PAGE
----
Not Safe for Women: The End and Beginning of Objectification
By Brent Stansell, Dramaturg
This January, when British tabloid newspaper The Sun printed an issue without its infamous topless Page 3 girl, some activists said the move marked the end of an era of blatant sexism. Many critics also declared feminist progress when British “lad’s mags” Loaded and Nuts (with their nude photo spreads and raunchy articles) had recently gone under. Did the end of a few publications showing topless photos of women mean genuine progress?
Lucy Kirkwood, an up-and-coming playwright from across the pond (her Olivier-winning Chimerica will appear at Studio Theatre next season), suggests in her hilarious play NSFW that topless photos of women are only one symptom of the sexism saturating our culture. Although the play specifically scrutinizes the indecency and callousness of the British tabloid and fashion industry through its examination of fictional magazines Doghouse and Electra, the situations the play represents expose the ridiculous reality of contemporary social and cultural values. NSFW satirizes a world in which class and gender inequality pervades every human transaction and where women participate willingly and unwillingly in their own objectification.
The bad behavior these characters engage in to great comic effect is actually, most significantly, fueled by the grim economic realities they face. As a scathing satire set against the backdrop of an economic recession, NSFW presents characters living in a world (that looks much like our own) dealing with increased welfare, a widening gap between the rich and poor, and increased competition between young people vying for financial security. Kirkwood’s characters must each make a decision about what they are willing and not willing to do to make a living—with the ramifications of those decisions providing commentary on the extent of our collective desperation and inextricably linking our human worth to our wealth.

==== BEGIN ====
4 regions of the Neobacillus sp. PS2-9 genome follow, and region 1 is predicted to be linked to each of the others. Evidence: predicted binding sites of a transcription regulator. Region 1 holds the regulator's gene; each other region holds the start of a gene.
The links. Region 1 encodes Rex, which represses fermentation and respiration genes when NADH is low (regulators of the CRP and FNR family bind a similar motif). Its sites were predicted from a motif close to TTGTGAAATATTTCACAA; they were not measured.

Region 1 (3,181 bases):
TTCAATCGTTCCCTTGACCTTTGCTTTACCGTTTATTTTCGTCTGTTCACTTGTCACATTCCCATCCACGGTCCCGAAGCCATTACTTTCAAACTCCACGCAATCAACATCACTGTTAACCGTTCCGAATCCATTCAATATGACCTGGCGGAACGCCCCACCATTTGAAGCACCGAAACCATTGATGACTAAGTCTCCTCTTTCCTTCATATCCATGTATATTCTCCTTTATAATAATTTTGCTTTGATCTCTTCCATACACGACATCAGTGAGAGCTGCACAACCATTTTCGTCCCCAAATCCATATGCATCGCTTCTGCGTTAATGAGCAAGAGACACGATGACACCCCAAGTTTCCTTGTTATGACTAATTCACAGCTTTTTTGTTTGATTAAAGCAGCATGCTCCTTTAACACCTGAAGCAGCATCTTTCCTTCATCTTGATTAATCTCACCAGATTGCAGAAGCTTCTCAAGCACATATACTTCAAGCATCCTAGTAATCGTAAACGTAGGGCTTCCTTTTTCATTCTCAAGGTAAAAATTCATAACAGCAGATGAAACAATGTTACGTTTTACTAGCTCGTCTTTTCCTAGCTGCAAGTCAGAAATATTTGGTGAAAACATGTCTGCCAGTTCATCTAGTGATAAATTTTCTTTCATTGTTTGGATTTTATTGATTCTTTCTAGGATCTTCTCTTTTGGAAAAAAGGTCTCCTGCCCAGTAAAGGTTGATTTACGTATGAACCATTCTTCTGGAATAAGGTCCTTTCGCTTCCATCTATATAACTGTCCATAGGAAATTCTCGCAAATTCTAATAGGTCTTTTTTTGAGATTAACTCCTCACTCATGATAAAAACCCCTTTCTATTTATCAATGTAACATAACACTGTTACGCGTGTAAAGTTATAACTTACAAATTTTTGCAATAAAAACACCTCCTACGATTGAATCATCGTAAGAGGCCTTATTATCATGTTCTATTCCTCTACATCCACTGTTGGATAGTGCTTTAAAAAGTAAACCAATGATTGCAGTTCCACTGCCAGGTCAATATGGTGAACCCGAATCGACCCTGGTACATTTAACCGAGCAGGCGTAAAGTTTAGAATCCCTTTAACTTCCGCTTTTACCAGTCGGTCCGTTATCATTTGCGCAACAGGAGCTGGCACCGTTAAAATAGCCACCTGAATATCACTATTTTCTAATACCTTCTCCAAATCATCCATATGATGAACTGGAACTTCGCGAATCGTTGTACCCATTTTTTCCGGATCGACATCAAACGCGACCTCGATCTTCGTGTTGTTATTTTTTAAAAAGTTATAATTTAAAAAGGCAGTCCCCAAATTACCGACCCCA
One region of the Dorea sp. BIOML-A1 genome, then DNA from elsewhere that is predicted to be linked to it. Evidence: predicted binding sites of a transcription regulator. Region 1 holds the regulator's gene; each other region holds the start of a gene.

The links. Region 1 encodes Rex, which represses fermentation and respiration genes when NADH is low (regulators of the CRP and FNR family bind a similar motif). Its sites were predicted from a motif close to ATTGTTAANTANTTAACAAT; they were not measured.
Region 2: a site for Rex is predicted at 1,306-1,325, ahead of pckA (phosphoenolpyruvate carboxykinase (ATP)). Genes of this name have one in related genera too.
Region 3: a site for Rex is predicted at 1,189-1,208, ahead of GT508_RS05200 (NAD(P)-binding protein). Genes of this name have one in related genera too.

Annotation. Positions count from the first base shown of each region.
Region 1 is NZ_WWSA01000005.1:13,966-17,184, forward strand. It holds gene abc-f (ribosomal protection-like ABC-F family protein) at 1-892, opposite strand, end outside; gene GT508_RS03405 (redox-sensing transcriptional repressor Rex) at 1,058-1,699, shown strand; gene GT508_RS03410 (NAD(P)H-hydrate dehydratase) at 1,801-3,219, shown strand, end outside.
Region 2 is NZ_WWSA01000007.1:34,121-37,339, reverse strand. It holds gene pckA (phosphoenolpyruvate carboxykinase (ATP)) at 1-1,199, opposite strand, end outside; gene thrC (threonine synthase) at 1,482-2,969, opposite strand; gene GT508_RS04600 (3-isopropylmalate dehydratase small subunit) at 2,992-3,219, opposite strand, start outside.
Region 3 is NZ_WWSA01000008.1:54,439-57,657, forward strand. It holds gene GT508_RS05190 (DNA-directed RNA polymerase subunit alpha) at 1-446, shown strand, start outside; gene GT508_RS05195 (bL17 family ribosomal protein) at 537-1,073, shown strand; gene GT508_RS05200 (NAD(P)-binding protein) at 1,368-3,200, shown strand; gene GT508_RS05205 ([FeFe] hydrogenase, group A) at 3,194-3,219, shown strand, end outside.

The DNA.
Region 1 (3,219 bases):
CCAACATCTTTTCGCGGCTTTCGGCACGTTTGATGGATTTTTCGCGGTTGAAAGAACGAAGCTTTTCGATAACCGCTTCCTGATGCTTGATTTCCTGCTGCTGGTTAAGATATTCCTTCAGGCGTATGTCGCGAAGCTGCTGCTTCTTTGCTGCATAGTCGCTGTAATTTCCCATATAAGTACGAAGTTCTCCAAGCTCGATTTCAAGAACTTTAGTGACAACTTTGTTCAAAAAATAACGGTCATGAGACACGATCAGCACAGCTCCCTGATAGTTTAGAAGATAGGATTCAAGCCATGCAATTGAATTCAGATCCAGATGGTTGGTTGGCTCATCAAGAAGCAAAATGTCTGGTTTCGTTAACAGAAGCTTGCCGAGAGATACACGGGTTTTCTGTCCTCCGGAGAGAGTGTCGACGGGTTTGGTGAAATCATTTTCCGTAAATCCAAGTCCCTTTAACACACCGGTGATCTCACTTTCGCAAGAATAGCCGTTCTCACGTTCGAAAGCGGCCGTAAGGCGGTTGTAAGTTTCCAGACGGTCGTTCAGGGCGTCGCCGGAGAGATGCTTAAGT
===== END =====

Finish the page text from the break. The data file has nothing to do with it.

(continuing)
Although NSFW was first produced at the Royal Court Theatre in London in 2012 before the economic collapse of “lad’s mags” and the end of the Page 3 girl, Kirkwood’s play anticipates questions about whether the age of the Internet and social media have expanded our capacity for sexism and objectification. Even though print journalism is hanging on for dear life, Internet publications, YouTube channels, reality television shows, and online porn sites disseminate and perpetuate the same images and values of their handheld forbears. Have we truly grown tired of the kind of sexist and misogynistic material generated by tabloid journalism or have new media adopted the same content and put it in a shinier package? With women’s magazines adopting the same pervasive values, has our culture’s exploitation of women gone past the point of no return? Does the end of a few objectionable magazines mark the beginning of progress or simply the beginning of endless objectification?